Nothing Sinister Here. Move Along.

A while back, I discussed an effort by Anthony Watts to create a pictorial data base of the US Historical Climate Network, the 1000 or so temperature and weather sensors whose data are used in historical climate numbers, including IPCC and NOAA and GISS global warming data bases. 

Already, this effort has identified numerous egregious installations that call into question the quality of historical temperature measurement.  Note here and here and here and here.  The whole data base is at SurfaceStations.org and my humble contributions are here and here.  Was 2006 the second warmest of all time, or did 2006 have the most hot exhaust blowing on measurement instruments?

Roger Pielke, a climate scientist in Colorado, reports on an odd response by the NOAA to this effort:

Recently, Anthony Watts has established a website [www.surfacestations.org] to record these photographs. He has worked to assure that the photographs are obtained appropriately.

As a result of this effort, NOAA has removed location information
from their website as to where they are located. This information has
been available there for years.

There are a few USHCN stations at people's homes, so in some cases there may be privacy concerns, but most all of the ones I have seen are at public locations, from fire houses to ranger stations to water plants.  Pielke offers up a logical solution for where there are privacy issues:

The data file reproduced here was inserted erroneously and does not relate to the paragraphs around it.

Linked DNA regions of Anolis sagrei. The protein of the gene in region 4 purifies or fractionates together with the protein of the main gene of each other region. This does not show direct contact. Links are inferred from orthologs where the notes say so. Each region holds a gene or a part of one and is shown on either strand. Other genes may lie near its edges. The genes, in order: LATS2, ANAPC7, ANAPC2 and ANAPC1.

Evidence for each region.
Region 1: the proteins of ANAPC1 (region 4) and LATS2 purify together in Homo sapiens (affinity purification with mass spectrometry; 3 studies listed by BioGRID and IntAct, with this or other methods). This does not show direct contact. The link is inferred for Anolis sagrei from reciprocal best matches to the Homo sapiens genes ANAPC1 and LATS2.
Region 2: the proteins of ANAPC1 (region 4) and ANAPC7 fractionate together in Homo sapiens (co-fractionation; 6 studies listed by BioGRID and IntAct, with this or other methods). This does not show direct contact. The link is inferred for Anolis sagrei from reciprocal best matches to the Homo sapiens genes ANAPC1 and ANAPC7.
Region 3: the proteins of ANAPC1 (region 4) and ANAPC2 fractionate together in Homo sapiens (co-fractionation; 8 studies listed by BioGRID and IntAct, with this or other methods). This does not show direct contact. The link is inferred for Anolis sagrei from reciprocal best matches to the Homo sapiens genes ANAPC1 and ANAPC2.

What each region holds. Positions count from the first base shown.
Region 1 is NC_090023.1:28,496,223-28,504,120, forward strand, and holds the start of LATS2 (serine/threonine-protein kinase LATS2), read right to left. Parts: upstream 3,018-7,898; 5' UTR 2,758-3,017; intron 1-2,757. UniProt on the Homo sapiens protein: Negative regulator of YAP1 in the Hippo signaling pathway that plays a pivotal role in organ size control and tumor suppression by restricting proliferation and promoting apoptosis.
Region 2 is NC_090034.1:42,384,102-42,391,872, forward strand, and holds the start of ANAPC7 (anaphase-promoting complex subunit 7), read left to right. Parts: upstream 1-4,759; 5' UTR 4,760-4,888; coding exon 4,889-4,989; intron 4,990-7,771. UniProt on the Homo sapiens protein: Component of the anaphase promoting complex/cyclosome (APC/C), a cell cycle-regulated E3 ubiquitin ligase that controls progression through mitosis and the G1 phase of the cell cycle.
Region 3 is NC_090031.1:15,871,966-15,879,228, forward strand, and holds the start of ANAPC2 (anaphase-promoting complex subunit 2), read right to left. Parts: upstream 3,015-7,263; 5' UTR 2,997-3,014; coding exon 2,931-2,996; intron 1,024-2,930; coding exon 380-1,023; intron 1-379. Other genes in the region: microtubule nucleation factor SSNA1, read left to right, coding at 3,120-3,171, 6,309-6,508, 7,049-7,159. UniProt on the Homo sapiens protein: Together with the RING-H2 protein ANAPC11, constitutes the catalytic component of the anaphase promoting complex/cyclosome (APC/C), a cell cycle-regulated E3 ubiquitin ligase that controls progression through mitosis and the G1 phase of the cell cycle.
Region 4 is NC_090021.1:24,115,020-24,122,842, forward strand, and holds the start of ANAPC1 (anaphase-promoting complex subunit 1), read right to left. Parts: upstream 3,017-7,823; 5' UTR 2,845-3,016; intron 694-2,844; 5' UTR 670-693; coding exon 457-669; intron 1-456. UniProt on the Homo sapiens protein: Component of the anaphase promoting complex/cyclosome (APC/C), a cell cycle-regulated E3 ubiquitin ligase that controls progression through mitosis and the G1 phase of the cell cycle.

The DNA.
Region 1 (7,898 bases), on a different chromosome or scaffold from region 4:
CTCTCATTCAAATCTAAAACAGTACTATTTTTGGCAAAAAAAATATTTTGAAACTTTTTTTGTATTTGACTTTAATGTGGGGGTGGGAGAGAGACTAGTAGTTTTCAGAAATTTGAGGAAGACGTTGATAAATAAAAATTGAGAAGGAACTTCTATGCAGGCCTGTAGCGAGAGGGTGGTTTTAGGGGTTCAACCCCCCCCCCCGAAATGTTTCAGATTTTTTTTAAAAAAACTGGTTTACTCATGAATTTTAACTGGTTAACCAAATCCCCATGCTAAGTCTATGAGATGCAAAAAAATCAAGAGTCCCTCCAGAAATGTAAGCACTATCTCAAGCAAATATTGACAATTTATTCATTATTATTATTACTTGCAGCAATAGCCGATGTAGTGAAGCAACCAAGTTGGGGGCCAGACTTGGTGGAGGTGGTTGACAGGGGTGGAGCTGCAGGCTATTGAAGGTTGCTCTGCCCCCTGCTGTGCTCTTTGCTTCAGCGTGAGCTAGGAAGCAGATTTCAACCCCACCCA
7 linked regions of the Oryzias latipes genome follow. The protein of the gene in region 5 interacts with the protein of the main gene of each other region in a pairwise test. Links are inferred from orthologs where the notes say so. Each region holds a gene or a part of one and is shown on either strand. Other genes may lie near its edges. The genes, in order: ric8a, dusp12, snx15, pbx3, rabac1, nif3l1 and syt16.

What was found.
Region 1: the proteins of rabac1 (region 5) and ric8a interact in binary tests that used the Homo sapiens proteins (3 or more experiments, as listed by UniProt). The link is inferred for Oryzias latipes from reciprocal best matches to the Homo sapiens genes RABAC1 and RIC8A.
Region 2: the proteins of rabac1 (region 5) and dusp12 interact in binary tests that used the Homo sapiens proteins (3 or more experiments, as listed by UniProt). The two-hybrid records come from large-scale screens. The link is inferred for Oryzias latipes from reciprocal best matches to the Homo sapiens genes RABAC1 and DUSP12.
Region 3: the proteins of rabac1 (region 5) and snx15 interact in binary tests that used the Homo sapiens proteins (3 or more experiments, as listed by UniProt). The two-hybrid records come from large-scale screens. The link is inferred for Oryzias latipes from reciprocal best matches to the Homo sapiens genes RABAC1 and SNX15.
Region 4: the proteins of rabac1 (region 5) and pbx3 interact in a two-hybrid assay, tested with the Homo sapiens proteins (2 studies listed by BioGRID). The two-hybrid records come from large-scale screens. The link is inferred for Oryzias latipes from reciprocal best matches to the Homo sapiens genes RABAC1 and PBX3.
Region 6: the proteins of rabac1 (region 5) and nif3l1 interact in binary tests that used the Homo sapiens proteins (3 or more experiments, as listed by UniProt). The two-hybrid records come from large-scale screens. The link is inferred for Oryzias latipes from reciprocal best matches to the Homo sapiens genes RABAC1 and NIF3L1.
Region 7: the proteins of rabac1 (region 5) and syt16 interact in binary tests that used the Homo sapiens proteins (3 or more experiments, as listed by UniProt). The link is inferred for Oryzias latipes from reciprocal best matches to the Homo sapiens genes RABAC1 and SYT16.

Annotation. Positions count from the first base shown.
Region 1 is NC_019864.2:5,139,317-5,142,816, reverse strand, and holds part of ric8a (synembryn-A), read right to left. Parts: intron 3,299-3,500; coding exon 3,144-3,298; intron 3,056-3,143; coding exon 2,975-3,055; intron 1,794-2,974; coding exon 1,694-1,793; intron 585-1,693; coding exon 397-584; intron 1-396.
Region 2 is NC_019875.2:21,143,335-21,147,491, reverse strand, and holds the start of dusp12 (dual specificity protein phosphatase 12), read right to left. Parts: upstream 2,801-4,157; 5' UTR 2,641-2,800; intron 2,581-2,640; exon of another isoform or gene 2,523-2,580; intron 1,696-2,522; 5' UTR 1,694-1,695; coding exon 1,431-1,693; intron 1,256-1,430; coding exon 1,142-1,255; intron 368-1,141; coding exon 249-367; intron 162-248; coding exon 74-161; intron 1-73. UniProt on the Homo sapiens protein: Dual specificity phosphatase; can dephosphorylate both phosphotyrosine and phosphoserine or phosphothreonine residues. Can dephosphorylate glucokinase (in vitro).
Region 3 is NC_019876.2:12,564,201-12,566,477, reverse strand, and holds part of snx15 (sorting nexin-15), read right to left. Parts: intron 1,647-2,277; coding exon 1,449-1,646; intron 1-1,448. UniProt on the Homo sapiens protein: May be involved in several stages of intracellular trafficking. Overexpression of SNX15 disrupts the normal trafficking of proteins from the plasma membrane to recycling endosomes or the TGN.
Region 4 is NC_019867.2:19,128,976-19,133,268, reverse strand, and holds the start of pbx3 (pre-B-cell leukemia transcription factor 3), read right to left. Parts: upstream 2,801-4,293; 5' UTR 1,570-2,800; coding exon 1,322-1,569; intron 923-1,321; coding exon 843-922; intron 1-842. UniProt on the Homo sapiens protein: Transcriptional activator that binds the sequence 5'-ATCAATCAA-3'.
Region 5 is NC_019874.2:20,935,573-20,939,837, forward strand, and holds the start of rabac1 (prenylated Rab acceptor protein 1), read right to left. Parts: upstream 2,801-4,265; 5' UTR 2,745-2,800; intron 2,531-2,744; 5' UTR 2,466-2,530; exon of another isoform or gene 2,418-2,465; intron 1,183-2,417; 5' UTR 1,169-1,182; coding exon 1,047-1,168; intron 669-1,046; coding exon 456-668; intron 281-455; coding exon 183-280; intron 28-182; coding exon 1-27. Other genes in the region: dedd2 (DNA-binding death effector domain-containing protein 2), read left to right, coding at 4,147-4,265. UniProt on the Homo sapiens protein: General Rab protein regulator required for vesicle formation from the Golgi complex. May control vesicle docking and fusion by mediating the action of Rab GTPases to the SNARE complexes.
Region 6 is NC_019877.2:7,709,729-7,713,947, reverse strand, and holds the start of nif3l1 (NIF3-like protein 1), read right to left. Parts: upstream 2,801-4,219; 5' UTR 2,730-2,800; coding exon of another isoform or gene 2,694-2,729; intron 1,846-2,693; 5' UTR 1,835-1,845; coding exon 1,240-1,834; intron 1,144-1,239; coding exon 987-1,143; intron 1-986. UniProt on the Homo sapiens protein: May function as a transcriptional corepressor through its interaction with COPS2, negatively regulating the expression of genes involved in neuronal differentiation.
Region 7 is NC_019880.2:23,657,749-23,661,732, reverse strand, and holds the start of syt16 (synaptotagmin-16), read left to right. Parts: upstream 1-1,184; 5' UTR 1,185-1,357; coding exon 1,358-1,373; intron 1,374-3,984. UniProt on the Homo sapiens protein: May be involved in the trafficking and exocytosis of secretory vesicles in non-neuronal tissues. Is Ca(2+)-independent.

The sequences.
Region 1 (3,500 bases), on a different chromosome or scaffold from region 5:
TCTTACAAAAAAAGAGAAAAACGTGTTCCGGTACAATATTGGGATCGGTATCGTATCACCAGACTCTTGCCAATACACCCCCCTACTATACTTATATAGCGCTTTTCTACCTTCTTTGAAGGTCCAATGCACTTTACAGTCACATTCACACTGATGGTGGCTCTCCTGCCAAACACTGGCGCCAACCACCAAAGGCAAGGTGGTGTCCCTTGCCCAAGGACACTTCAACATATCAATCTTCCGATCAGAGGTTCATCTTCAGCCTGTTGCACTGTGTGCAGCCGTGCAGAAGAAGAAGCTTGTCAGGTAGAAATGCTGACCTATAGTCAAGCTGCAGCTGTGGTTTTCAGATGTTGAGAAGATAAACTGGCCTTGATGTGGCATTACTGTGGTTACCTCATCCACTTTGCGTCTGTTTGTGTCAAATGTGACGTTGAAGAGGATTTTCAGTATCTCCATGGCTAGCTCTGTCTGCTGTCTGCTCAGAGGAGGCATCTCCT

"over 4 years ago there was a big push in the Cooperative Observer
program to make sure that all 7000+ sites across the country were
photodocumented. All 120 Data Acquisition Programs were equipped with
high quality digital cameras. Most took photos. However, at the higher
levels where they were developing the upload and archive system for the
photos the issue of observer privacy was raised and as best we can tell
the result was that those photos were not archived and certainly are
not available."

This is a very disturbing development, as individuals in NOAA's
leadership have used their authority to prevent the scientific
community and the public access to critical information that is being
used as part of establishing climate and energy policy in the United
States.

The solution to this issue is, of course, straightforward. Either
make the photographs where datasets are being used in research (i.e.
the HCN sites), available, or permit others to take them. Privacy
rules, such as not publishing the names and addresses of the observers,
should be made, however, the photographs themselves, viewing the site,
and views in the four orthogonal directions must be public. Volunteers
who are HCN Cooperative Observers need to either grant this permission
or not volunteer.

If you observe the state of climate science at all, you will know that any measurement (e.g. satellite or radiosonde temperature measurements) that conflict even the slightest with the main story line of anthropogenic global warming are subjected to intense and withering scrutiny.  Even the tiniest source of error or methodological sloppiness in these conflicting data sets cause global warming zealots to throw out the data as flawed.  It is instructive that perhaps the sloppiest data set of all is the surface climate measurement system they use primarily to support their case, and it is one they show absolutely no interest in scrutinizing, or letting anyone else scrutinize.

  • Mesa EconoGuy

    Warren, I’m going to have to ask you to stop scrutinizing empirical data. You are clearly causing major problems for “the Reality-Based Community ” .

    We understand climate change, just as we understand the brain; full frontal lobotomies are an accepted practice, at least in my family.

    Signed,

    Albert Gore Jr.

  • dearieme

    Perhaps we Global Warming sceptics are going to become Global Warming cynics?